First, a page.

8. Du RH, Liang LR, Yang CQ, Wang W, Cao TZ, Li M, et al. Predictors of mortality for patients with COVID-19 pneumonia caused by SARSCoV- 2: Amprospective cohort study. Eur Respir J. 2020;56(3).

9. Sanyaolu A, Okorie C, Marinkovic A, Patidar R, Younis K, Desai P, et al. Comorbidity and its Impact on Patients with COVID-19. SN Compr Clin Med. 2020;2(8):1069–76.

10. Sudoyo AW, Setiyohadi B, Alwi l, Simadibrata M, Setiati S. Buku Ajar Ilmu Penyakit Dalam Jilid II. Edisi V. JAKARTA: Interna Publishing; 2009.

11. Zhang ZX, Yong Y, Tan WC, Shen L, Ng HS, Fong KY. Prognostic factors for mortality due to pneumonia among adults from different age groups in Singapore and mortality predictions based on PSI and CURB-65. Singapore Med J. 2018;59(4):190–8.

12. Syamsun A, Kadriyan H, Andiwijaya FR, Hunaifi I, Lestarini I, Sari SK, et al. Postmortem diagnosis characteristics of probable covid-19 victims by rapid molecular testing. IOP Conf Ser Earth Environ Sci. 2021;712(1).

13. Alqahtani JS, Oyelade T, Aldhahir AM, Alghamdi SM, Almehmadi M, Alqahtani AS, et al. Prevalence, severity and mortality associated with COPD and smoking in patients with COVID-19: A rapid systematic review and meta- analysis. PLoS One [Internet]. 2020;15(5):1–13. Available from: http://dx.doi.org/10.1371/journal.pone.0 233147

14. Leung JM, Yang CX, Tam A, Shaipanich T, Hackett TL, Singhera GK, et al. ACE-2 expression in the small airway epithelia of smokers and COPD patients: Implications for COVID-19. Eur Respir J. 2020;55(5).

15. Li J, Guo T, Dong D, Zhang X, Chen X, Feng Y, et al. Defining heart disease risk for death in COVID-19 infection. Qjm. 2020;113(12):876–82.

16. Si J, Fallon A, Df W, Hanlon OR. Cardiac magnetic resonance in COVID- 19 positive and probable cases : A report from a high volume CMR centre in Ireland. 2021;22:159–60.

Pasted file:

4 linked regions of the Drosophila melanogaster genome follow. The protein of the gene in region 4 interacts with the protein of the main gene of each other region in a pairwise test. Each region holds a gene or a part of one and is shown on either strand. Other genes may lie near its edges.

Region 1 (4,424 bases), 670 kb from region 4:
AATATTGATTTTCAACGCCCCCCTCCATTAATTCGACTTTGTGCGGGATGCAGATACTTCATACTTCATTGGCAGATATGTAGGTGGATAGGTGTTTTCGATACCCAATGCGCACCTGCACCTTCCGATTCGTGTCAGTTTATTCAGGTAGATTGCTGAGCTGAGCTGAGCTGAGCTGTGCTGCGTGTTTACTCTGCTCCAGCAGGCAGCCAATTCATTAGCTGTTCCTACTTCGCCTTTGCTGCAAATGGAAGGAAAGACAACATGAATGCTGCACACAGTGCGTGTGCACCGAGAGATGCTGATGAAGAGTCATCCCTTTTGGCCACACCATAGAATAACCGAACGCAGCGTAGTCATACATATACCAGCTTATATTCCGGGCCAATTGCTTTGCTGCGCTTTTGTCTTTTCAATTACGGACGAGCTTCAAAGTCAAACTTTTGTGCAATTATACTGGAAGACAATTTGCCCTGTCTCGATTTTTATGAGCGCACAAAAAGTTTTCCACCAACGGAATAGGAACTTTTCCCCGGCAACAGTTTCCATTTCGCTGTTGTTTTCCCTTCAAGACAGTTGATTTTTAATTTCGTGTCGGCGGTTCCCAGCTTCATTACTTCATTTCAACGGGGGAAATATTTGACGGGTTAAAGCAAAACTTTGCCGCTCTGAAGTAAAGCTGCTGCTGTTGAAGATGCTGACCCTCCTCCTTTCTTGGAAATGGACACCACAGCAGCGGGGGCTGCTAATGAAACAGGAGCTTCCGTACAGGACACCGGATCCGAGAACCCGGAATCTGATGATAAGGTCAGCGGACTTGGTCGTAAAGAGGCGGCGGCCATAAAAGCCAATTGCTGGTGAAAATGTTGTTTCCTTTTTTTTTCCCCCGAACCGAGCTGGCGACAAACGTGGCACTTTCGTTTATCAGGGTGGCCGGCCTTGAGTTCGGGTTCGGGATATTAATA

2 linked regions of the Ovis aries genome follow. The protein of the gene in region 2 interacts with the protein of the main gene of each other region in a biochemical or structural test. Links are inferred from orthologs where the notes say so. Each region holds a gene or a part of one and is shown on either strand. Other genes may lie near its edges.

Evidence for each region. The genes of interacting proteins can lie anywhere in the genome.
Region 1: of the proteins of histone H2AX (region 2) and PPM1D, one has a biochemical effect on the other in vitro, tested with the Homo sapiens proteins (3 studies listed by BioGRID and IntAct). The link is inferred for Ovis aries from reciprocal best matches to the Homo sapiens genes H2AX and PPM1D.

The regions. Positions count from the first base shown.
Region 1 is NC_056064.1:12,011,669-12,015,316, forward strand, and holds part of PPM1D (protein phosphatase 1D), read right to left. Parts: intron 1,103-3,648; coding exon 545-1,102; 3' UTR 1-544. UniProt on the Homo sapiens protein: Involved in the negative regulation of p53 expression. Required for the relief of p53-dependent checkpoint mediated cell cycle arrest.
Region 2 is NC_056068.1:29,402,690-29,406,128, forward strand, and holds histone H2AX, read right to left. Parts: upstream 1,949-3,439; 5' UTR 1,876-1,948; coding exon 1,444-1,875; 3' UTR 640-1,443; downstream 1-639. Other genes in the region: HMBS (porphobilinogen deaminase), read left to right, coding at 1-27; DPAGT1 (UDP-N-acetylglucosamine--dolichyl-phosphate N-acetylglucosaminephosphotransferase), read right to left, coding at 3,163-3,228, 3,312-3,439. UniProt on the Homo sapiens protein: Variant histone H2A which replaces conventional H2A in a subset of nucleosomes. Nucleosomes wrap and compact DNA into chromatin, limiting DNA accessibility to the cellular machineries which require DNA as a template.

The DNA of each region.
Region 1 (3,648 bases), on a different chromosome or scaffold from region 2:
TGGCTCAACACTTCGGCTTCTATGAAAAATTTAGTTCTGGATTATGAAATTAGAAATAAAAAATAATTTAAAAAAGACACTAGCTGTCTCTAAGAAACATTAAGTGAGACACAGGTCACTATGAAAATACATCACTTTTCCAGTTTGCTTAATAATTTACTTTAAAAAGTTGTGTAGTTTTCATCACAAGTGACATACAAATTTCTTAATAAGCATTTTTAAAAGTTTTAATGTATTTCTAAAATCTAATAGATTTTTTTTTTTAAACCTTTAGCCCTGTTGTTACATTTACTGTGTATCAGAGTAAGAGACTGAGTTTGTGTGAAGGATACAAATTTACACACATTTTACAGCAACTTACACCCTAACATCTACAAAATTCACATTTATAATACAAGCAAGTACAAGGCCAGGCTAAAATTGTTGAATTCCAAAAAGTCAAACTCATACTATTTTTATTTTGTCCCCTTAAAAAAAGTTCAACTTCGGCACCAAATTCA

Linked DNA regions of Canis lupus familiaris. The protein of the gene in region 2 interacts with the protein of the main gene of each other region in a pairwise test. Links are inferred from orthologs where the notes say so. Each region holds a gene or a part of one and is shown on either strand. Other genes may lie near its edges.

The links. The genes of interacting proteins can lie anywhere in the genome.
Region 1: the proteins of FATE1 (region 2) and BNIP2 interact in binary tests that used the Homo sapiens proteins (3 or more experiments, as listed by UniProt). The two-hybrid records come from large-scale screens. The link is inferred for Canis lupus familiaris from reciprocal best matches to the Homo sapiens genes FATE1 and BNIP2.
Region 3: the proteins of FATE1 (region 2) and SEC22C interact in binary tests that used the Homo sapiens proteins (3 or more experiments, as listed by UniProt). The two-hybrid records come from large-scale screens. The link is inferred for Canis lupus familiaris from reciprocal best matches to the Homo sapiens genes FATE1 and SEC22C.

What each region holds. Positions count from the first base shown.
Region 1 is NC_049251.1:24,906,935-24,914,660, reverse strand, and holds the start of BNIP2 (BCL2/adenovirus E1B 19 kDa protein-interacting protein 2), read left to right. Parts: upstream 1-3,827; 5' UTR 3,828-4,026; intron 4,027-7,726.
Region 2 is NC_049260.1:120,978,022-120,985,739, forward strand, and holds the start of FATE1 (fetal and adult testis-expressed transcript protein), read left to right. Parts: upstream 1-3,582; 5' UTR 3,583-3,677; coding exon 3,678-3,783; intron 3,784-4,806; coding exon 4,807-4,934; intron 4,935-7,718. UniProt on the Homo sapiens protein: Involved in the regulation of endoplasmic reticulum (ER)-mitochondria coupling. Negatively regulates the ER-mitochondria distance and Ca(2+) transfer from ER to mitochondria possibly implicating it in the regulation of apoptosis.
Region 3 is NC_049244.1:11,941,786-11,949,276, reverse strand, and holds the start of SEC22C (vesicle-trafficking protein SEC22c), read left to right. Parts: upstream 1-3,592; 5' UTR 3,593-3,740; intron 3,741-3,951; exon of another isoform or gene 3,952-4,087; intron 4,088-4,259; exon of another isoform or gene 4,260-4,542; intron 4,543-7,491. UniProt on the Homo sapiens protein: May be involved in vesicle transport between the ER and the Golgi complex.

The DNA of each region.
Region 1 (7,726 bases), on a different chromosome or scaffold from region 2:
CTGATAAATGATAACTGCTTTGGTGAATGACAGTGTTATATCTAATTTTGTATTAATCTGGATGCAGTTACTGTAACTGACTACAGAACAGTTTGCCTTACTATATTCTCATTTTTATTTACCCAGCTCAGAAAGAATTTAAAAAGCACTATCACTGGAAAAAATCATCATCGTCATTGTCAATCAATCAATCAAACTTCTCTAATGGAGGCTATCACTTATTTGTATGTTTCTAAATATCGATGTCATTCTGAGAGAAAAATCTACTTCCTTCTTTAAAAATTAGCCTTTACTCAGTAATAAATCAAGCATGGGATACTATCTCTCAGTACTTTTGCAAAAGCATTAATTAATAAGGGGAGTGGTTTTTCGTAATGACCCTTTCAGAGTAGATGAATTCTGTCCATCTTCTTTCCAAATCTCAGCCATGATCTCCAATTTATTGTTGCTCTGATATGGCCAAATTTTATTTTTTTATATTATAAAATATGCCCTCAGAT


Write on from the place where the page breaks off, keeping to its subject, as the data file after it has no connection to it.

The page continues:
17. Munir B, Rianawati SB, Kurniawan SN, Santoso WM, Arisetijono E, Candradikusuma D, et al. Neurological Manifestation on Hospitalized Patient With Probable Covid-19 in Saiful Anwar Hospital Indonesia (Serial Cases). MNJ (Malang Neurol Journal). 2020;6(2):51– 5.

18. Rastad H, Karim H, Ejtahed HS, Tajbakhsh R, Noorisepehr M, Babaei M, et al. Risk and predictors of in-hospital mortality from COVID-19 in patients with diabetes and cardiovascular disease. Diabetol Metab Syndr [Internet]. 2020;12(1):1–11. Available from: https://doi.org/10.1186/s13098-020- 00565-9

19. Meng. Cancer history is an independent risk factor in hospitalized COVID-19 patients. J Hemato. 2020;0:1–11.

20. Berbudi A, Rahmadika N, Tjahjadi AI, Ruslami R. Type 2 Diabetes and its Impact on the Immune System. Curr Diabetes Rev. 2019;16(5):442–9.

21. Corona G, Pizzocaro A, Vena W, Rastrelli G, Semeraro F, Isidori AM, et al. Diabetes is most important cause for mortality in COVID-19 hospitalized patients: Systematic review and meta- analysis. Rev Endocr Metab Disord. 2021;22(2):275–96.

22. Pan X wu, Xu D, Zhang H, Zhou W, Wang L hui, Cui X gang. Identification of a potential mechanism of acute kidney injury during the COVID-19 outbreak: a study based on single-cell transcriptome analysis. Intensive Care Med. 2020;46(6):1114–6. 

23. Wang B, Luo Q, Zhang W, Yu S, Cheng X, Wang L, et al. The Involvement of Chronic Kidney Disease and Acute Kidney Injury in Disease Severity and Mortality in Patients with COVID-19: A Meta-Analysis. Kidney Blood Press Res. 2021;46(1):17–30.

24. Piñana JL, Martino R, García-García I, Parody R, Morales MD, Benzo G, et al. Risk factors and outcome of COVID-19 in patients with hematological malignancies. Exp Hematol Oncol [Internet]. 2020;9(1):1–16. Available from: https://doi.org/10.1186/s40164- 020-00177-z

 

 

Additional Files

Published

2023-11-29

How to Cite

1.
Prashandika Y, Pramudo SG, Lintang Bhima SK, Dhanardhono T. Risk Factors of Mortality In Probable Covid-19 Cases In RSUP Dr. Kariadi Semarang. Medica Hospitalia J. Clin. Med. [Internet]. 2023 Nov. 29 [cited 2024 May 26];10(3):364-9. Available from: http://medicahospitalia.rskariadi.co.id/medicahospitalia/index.php/mh/article/view/957

Issue

Section

Original Article

Citation Check